All butterflies once were caterpillars.

Beauty as a concept does have billions of facets, interpretations, opinions..; some consider it as innate, some see it even in the ugliest and creepiest things, others believe that every little thing do necessarily need to own a bit, a glimpse, a sparkle of it. 

Today’s topic is about ethereal and quintessential beauty; the one of butterflies. But not necessarily the ordinary hyper-coloured and elegant ones, whereas we would talk about those tiny white creatures that the most consider everything but nice, cute and eye-catching, but not for us. 

Originally made in China, it is back in 3000 b.C. when they started blossoming and showing their potential; indeed, it happened in one of the most colourful, ethereal, flowered and take breathing gardens that the Old World knew, even if just by hearsay. 

According to the legend, it was Xi Ling Shi, Emperor Huang Di’s wife, to discover them. 

It was a beautiful spring day, the empress was elegantly sitting on her garden ground under a bunch of flourishing mulberry trees while sipping a cup of excellent Oolong infusion; all of a sudden, something fell into her cup and immediately started loosen itself, showing the longest, strongest and whiter thread she had ever seen. That was the moment when the empress figured out that those tiny ugly caterpillars that so much loved gnawing her beautiful mulberries where not just something to get rid of, but the most precious and valuable thing she could had ever imagined.

Bombyx mori is their official name, as ugly as the cocoon itself but maybe so bad to generate by retaliation or thanks to karma, who knows, one of the most expensive and luxurious products in the world. 

At that time, exactly like nowadays, silk was so valuable to cost unbelievable prices. It decorated bodies, living rooms, thrones and imperial rooms; it caused conflicts and uncountable courts affairs.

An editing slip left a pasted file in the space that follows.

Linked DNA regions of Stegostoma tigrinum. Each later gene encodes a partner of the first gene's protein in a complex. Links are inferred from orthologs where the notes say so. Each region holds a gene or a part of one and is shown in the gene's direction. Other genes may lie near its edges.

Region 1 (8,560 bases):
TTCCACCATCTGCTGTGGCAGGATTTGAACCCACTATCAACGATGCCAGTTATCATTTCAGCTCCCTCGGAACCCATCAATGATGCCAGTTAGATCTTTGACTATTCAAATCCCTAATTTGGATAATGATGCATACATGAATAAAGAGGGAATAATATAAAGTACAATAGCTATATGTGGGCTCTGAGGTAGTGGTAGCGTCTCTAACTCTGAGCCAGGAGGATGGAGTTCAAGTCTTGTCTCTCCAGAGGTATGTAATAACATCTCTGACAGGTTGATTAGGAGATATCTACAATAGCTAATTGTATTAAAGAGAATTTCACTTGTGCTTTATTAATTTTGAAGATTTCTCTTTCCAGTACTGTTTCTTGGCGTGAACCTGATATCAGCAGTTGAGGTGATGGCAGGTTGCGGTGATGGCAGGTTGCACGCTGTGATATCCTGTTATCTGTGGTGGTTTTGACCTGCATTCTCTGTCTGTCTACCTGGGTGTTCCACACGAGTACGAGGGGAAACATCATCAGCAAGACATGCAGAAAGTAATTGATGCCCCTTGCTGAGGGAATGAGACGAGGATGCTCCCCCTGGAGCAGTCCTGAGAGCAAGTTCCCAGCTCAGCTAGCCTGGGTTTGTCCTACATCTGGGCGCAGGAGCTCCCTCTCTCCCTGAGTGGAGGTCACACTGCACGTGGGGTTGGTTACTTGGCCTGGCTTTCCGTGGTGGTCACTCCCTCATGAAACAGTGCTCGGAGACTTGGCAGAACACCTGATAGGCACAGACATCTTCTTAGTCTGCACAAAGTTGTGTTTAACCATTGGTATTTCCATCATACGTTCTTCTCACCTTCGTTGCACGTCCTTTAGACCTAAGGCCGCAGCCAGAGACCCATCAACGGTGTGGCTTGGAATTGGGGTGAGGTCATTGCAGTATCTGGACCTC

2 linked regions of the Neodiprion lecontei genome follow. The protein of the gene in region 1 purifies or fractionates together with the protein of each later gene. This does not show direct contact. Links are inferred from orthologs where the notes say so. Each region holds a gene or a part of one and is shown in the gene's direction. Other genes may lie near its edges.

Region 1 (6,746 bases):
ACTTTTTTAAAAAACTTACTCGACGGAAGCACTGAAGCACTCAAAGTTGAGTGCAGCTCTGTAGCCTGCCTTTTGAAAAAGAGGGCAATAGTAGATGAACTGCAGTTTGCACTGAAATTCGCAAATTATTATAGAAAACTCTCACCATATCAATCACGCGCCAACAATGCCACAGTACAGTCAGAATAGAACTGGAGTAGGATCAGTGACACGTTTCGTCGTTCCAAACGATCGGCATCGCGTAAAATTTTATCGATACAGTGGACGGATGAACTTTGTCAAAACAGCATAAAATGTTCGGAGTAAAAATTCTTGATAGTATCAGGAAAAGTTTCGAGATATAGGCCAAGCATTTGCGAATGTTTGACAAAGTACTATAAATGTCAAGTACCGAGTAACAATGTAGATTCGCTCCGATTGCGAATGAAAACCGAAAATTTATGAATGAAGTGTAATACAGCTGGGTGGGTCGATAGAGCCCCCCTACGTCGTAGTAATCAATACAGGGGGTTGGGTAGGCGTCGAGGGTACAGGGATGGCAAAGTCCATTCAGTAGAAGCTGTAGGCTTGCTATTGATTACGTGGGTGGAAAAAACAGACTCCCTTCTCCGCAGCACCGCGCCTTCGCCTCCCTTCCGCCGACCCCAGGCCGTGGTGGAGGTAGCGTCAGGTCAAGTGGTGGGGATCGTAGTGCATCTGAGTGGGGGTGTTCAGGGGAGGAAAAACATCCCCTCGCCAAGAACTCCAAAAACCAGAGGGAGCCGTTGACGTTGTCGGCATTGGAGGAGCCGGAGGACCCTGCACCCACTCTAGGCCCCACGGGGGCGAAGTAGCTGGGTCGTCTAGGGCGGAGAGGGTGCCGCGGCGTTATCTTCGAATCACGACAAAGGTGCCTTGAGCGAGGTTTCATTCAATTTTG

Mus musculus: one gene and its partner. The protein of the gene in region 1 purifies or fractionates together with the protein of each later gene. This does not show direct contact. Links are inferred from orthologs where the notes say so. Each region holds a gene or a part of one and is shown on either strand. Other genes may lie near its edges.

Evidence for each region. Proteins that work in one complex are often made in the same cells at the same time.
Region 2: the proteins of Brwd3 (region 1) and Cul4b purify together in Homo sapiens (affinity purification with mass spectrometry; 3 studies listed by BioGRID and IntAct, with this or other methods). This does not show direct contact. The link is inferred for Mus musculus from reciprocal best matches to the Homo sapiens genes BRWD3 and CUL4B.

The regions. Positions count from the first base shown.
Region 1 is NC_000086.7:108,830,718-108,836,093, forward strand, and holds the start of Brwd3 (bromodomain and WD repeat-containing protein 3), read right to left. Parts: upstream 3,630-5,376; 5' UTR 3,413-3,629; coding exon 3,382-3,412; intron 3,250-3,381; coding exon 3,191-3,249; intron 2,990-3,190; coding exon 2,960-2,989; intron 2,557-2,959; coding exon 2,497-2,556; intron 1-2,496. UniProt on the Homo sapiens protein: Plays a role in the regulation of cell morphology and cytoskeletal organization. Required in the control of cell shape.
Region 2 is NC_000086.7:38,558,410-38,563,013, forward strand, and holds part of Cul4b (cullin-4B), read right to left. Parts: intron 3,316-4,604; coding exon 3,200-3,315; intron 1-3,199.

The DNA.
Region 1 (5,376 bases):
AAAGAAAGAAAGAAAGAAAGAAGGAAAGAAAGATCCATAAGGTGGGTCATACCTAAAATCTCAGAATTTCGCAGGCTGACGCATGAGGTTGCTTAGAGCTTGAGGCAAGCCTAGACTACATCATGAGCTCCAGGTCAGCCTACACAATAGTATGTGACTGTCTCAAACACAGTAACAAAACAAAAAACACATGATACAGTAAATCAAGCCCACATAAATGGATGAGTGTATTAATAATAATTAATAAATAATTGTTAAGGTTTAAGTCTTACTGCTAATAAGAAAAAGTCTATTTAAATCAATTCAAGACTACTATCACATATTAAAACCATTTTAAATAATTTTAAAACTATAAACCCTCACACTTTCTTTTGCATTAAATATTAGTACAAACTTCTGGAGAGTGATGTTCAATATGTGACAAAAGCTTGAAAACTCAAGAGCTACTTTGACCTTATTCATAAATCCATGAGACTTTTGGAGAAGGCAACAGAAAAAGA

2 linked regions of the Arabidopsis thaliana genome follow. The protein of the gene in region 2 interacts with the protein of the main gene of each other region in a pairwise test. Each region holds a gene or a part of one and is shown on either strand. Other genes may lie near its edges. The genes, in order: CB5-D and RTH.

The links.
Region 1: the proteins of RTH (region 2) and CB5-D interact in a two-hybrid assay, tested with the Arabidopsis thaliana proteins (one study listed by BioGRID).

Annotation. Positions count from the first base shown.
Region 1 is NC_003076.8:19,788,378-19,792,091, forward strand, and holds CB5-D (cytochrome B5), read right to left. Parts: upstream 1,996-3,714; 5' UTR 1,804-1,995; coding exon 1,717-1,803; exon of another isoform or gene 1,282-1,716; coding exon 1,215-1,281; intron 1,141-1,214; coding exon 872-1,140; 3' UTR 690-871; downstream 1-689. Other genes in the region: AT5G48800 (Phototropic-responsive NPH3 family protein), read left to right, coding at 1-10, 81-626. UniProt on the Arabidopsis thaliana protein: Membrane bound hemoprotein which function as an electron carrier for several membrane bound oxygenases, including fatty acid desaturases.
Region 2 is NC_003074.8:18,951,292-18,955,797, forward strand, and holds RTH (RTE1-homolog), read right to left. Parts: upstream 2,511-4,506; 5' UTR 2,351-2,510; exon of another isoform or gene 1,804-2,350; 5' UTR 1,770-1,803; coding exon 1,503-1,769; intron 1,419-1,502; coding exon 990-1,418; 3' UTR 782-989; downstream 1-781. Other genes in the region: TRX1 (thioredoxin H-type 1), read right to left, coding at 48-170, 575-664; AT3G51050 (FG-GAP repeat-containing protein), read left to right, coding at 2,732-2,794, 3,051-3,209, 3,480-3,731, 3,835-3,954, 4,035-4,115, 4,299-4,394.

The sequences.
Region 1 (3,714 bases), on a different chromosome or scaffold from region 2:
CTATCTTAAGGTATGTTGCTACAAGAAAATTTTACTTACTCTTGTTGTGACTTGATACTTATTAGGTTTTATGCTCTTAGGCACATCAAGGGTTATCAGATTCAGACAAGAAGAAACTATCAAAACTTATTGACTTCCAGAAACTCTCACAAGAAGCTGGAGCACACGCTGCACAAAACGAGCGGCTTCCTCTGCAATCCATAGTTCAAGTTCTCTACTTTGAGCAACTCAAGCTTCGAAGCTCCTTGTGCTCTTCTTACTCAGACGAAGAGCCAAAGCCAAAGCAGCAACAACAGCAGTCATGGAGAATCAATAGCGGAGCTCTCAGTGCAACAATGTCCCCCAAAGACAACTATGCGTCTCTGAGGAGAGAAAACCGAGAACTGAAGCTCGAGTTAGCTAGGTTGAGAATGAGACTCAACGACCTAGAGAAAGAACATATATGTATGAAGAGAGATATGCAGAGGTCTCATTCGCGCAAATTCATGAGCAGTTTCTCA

Merchants guarded it like golden ingots and started struggling themselves to bring it to Europe and introduce it to kings and queens, princesses and lords.

It was right in that moment that the necessity of a straight and easy passable way started to rise. 

The result was the so-called Silk Road, a 8k kilometres path that from the contemporary city of Xi’an (Chang’an at the time) crossed the whole Eurasia to end at the Roman Empire, accompanying all those bursty and plenty caravans in their endless and excruciating journey.

Nowadays, this particular fabric would be vulgarly defined as a Limited Edition one, something so valuable to trigger an overwhelming increase of costs and prices in an inverse proportion with its availability. 

What is more, children would assure us that if an object is made out of an highly expensive and valuable raw material, transitivity indeed says that this last one would necessarily inherit each one of its original properties. Therefore, it is nothing out of the blue if silk accessories, foulards, chemises, trousers, and so on and so forth, do own a certain retail price.

Nevertheless, price doesn’t necessarily mean or identify the quality status. If on the one hand it could derive from marketing strategies, brand image etc, on the other hand, especially when talking about new born, small and local brands, it could be determined by the meticulous research and imply of raw materials and high rather than sustainable production choices. 

Eventually, do I prefer to spend tot on a medium quality accessory but wear a highly recognisable status symbol identifier logo or do I prefer a likewise expensive, of a less famous but local and sustainable one? 

Who knows. 

The thing is that all butterflies once were caterpillars.

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